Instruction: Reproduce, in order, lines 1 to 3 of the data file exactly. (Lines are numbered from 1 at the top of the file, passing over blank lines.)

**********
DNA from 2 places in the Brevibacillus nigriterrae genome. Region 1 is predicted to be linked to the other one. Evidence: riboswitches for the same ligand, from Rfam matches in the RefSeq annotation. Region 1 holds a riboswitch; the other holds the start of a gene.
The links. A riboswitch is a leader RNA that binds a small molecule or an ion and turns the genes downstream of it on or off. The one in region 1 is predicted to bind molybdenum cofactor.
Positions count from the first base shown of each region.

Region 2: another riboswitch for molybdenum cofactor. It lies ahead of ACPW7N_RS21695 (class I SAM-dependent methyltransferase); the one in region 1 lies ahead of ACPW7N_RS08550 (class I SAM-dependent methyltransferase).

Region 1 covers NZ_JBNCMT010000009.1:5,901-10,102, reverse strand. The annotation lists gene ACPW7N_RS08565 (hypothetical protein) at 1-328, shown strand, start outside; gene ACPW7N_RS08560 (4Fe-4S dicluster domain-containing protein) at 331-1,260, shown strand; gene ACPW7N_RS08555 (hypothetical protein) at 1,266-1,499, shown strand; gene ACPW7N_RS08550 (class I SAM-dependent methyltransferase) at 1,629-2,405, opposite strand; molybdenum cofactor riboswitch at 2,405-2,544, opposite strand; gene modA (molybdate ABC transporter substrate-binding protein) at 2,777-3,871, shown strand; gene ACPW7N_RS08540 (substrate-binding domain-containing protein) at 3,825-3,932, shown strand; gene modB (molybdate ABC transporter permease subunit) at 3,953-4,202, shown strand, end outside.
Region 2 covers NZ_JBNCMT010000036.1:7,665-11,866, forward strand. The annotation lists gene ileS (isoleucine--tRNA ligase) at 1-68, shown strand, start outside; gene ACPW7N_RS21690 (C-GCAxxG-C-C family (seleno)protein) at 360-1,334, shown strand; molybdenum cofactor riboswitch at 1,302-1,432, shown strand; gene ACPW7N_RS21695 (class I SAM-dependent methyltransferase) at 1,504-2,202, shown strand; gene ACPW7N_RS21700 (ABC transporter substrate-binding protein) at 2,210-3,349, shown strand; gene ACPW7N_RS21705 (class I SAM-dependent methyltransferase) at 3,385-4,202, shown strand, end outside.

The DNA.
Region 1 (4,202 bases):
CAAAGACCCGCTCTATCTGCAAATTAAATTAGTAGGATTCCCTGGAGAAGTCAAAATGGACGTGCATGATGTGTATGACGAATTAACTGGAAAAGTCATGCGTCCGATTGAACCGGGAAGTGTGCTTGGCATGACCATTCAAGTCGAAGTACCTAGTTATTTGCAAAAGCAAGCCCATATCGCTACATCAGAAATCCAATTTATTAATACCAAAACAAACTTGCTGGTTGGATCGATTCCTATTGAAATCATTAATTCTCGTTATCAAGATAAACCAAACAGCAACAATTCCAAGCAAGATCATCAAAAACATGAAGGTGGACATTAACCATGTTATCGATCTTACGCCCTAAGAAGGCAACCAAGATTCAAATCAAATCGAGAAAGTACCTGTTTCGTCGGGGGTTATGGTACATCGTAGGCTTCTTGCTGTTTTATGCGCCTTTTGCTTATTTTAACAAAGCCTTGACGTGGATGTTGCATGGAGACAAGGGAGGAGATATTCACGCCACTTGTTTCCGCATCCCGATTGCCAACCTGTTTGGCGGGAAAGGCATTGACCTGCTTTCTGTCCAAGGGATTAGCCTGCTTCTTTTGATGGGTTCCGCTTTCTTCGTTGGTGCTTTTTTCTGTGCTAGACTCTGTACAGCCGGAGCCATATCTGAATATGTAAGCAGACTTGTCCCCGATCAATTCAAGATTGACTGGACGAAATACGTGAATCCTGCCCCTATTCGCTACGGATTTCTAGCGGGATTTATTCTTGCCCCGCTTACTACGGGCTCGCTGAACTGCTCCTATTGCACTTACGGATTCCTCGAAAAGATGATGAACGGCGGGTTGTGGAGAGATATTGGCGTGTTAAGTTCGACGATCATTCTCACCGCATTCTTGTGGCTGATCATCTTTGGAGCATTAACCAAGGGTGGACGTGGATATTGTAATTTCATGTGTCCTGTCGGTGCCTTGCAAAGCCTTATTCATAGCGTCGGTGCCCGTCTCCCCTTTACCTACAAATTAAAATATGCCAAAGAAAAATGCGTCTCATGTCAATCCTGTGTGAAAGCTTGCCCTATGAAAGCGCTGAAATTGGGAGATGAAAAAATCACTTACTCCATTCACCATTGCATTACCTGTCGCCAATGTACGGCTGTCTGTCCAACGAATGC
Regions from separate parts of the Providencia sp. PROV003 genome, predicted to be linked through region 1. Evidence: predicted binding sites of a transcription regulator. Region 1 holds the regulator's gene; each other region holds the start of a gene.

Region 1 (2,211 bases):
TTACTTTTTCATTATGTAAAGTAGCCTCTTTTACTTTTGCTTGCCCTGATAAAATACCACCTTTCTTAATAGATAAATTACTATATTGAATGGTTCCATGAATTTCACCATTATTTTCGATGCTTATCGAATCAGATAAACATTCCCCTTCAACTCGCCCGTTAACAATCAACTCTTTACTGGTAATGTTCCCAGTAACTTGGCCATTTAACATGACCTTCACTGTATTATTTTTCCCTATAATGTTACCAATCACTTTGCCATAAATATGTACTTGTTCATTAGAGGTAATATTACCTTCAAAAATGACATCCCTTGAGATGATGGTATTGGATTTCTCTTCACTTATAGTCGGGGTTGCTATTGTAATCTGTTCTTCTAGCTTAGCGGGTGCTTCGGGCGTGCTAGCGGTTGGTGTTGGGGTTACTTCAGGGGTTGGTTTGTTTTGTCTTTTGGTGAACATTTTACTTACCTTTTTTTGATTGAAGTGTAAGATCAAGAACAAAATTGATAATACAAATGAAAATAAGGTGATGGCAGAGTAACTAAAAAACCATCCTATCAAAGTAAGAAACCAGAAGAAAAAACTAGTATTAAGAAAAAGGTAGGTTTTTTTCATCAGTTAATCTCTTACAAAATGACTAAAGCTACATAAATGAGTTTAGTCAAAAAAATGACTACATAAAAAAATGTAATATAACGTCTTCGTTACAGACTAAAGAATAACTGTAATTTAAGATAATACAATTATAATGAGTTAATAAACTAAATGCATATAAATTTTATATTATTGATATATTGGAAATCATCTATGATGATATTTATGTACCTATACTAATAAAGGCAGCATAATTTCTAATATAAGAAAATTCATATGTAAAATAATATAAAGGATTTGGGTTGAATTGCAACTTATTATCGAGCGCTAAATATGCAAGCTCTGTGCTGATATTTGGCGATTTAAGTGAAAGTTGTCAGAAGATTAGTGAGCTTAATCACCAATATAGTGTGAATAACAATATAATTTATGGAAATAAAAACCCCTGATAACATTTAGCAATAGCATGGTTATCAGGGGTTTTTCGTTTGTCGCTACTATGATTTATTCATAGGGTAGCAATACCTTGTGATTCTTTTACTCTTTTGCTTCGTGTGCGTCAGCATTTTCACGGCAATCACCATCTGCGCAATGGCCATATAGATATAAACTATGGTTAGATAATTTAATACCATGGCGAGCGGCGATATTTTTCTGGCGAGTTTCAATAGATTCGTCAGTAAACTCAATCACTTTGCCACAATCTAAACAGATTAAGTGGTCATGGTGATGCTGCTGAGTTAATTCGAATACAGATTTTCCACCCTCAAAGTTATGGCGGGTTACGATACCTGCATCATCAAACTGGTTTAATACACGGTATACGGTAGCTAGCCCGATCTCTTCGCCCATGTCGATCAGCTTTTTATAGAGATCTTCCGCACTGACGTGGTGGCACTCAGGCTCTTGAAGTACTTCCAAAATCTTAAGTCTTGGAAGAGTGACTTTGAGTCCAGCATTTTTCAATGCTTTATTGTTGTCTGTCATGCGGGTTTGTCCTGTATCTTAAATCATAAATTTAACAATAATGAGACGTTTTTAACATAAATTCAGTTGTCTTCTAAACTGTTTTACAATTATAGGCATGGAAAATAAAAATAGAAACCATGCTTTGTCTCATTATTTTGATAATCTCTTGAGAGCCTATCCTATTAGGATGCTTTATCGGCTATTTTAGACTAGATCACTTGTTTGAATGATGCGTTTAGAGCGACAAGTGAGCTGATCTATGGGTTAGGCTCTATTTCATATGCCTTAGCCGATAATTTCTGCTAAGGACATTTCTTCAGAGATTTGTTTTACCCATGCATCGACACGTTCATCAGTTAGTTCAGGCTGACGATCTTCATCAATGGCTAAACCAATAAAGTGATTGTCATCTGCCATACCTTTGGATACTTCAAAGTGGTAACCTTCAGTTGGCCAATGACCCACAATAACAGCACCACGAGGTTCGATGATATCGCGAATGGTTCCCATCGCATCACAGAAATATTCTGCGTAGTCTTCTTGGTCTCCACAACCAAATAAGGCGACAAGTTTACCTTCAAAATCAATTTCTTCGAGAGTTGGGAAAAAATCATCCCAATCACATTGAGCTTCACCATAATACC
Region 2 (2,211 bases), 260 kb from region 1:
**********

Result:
DNA from 2 places in the Brevibacillus nigriterrae genome. Region 1 is predicted to be linked to the other one. Evidence: riboswitches for the same ligand, from Rfam matches in the RefSeq annotation. Region 1 holds a riboswitch; the other holds the start of a gene.
The links. A riboswitch is a leader RNA that binds a small molecule or an ion and turns the genes downstream of it on or off. The one in region 1 is predicted to bind molybdenum cofactor.
Positions count from the first base shown of each region.